I just want to make sure I'm understanding correctly - you're running your light 24/7...? If you are, that's not only bad for your plants, it's also VERY unhealthy for your livestock to have zero dark time.
It's very important to remember - no two tanks are the same. Even when everything seems to be identical, there will be variance. Adding water from one tank into the other just sets you up for cross contamination, as it sounds like you have some parasites showing up in one of your tanks. Milky white worms could be many things - detritus worms, planaria, rhabdocoela, etc., and the things zooming around could be something like copepods. While copepods are harmless and a good food source for small shrimp, planaria can bring havoc upon a shrimp tank.
I don't mean to sound rude, but it sounds like the tank that was doing well is thriving in spite of what you're doing. Testing and knowing parameters when you're having an issue is very important, and it's important for us to be able to even begin to try to help. Water movement for air exchange is very important as well - lack of air exchange can lead to problems like excess CO2 buildup, cyanobacteria, etc.. I'm also concerned about your CO2 setup. A plastic clamp to regulate gas output is very rudimentary and certainly not a good long term solution. There's zero ability to fine tune, I'm honestly surprised your shrimp are alive. I would suggest you stop injecting CO2 until you have a way to properly regulate it.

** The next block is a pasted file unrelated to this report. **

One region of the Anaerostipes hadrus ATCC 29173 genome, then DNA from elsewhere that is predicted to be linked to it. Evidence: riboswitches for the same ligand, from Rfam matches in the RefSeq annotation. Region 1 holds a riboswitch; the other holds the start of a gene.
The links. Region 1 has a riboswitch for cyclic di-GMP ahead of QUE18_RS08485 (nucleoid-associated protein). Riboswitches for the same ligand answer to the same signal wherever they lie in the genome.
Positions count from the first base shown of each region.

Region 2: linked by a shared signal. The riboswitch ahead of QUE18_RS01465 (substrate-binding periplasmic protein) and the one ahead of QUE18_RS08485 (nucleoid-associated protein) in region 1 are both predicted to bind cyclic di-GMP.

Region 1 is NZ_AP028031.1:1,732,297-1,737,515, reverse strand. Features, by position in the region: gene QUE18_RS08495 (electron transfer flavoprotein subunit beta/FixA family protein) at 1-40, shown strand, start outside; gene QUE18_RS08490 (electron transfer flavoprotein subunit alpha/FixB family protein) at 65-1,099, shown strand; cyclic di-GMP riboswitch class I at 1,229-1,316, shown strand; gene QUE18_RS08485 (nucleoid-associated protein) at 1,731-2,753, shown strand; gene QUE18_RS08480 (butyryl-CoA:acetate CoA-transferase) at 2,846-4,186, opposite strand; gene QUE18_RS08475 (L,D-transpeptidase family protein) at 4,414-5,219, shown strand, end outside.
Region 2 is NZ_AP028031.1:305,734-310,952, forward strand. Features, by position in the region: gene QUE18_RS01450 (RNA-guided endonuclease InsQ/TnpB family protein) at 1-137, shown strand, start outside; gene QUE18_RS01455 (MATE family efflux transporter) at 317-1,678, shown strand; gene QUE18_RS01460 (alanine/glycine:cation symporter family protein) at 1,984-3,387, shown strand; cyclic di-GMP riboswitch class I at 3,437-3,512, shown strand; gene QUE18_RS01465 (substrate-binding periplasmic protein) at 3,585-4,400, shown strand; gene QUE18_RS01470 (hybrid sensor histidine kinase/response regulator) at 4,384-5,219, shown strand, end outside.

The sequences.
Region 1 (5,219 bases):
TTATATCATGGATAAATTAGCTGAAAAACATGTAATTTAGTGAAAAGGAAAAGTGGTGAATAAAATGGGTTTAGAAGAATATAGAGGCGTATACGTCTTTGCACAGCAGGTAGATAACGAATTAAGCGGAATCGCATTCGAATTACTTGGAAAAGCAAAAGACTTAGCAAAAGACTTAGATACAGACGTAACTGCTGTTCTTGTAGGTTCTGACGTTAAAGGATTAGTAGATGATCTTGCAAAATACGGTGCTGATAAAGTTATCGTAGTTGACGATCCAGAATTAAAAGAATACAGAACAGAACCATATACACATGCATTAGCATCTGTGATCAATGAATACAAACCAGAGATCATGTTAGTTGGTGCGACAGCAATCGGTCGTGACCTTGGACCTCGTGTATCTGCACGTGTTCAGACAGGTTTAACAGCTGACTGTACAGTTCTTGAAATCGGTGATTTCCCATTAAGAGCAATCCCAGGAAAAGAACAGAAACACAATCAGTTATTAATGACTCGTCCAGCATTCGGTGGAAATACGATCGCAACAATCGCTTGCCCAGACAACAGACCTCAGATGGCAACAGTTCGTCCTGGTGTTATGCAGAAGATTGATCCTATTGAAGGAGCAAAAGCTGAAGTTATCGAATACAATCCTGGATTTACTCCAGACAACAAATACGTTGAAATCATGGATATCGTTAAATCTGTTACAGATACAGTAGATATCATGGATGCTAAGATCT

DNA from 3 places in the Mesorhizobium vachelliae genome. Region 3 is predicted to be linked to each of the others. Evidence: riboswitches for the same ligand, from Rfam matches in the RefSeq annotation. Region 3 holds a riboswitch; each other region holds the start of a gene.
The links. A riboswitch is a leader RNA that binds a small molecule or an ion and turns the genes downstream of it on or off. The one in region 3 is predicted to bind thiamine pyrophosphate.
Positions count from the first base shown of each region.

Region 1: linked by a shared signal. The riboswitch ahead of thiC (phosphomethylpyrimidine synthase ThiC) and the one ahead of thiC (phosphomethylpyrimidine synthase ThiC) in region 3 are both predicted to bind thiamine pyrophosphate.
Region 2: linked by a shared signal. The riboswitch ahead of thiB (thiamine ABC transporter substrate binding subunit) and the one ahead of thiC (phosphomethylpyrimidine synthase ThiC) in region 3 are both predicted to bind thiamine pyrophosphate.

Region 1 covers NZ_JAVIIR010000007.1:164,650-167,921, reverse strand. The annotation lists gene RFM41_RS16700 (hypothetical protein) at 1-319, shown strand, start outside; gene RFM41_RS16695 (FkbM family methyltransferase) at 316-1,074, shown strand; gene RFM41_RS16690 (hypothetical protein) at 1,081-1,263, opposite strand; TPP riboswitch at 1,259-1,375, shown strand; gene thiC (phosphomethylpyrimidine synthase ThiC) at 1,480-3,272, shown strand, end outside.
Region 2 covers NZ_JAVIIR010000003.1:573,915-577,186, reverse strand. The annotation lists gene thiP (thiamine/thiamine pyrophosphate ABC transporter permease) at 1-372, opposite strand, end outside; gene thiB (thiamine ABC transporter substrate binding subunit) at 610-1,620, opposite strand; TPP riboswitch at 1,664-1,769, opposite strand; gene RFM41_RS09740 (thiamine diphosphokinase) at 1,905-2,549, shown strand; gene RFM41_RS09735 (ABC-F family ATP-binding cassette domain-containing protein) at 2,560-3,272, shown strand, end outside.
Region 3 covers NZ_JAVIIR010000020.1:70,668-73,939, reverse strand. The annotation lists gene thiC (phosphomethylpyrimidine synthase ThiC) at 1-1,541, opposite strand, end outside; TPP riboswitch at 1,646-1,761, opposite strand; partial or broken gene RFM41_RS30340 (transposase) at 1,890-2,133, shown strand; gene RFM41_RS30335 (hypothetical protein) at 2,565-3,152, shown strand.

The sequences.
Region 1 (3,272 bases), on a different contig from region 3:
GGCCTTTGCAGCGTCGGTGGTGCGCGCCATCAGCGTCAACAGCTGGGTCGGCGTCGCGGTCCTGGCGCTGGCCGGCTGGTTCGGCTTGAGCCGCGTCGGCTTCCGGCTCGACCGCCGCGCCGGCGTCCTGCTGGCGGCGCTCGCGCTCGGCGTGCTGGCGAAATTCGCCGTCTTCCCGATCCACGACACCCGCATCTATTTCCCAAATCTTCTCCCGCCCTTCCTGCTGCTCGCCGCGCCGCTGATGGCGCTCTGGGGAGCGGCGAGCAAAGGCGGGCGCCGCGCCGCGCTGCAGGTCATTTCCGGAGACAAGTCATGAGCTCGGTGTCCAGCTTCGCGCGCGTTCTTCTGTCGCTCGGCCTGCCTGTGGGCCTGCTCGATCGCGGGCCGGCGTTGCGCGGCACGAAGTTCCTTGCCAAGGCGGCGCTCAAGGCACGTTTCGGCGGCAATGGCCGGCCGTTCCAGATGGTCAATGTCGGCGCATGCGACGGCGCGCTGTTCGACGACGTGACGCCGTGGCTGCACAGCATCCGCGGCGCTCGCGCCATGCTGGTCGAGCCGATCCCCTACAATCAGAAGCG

Information that will help us - dGH, dKH, pH, nutrient levels; what ferts, if any, you're dosing; ammonia and nitrite shouldn't be present since shrimp are alive, but knowing your nitrate level could help. Pictures would be helpful as well.